Six-year-old Edith Fuller is the youngest speller in the history of the Scripps National Spelling Bee, a competition that allows students who are as old as 15 years old.
She was 5 years old when she beat out more than 50 students to qualify. And like the polished spellers who fare best, she repeated the word several times and calmly asked for the definition and language of origin.
Her first word on Wednesday was "nyctinasty," the movement of plants in response to the onset of darkness. She spelled it correctly.
"I didn’t feel nervous," Edith said. "I felt good, actually."
Valerie Miller, a spokesman for the competition, said Edith has become a celebrity. The participants get "bee keepers" autograph books they all want her autograph, and everybody wants to meet her.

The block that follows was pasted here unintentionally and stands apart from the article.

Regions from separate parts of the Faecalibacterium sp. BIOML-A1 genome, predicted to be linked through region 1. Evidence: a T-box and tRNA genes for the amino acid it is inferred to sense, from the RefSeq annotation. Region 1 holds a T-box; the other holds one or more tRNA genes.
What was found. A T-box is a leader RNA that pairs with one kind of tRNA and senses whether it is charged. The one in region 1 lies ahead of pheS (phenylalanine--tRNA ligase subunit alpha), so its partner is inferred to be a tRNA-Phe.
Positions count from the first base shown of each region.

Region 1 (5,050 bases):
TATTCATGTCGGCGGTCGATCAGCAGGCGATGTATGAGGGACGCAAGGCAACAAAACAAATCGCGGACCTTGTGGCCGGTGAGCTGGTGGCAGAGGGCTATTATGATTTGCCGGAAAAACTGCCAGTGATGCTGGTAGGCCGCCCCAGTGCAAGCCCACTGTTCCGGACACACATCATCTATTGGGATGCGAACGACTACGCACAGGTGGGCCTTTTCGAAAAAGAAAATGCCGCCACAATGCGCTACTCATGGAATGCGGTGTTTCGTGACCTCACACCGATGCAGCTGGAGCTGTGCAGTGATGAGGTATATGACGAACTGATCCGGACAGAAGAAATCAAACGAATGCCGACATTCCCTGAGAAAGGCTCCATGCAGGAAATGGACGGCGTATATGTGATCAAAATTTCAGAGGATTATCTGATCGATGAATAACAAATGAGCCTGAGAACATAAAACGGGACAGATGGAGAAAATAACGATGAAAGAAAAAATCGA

The kindergarten student from Oklahoma told reporters that she hopes to invent a new kind of refrigerator. She also wants to be a professor of zoology.
Her father, Justin Fuller, and mother, Annie Fuller, said the event's organizers allowed her to arrive late, so she wouldn't have to wait for an hour, because she still has difficulty sitting through a Disney movie.
The proud parents told a Tulsa World reporter that they discovered her talent when she was able to spell "restaurant" without having been taught the word.
The final round of the competition will be on ESPN at 8:30 p.m. Thursday.
Local 10 News partner ABC News contributed to this story.
Have you met our latest spellebrity? Edith Fuller is a five-year-old from @kjrh2's local program in Tulsa, Oklahoma, and she'll join us in Washington, D.C., this May! She is the youngest speller in history to advance to the Scripps National Spelling Bee, and we're excited to have her for our 90th national #spellingbee.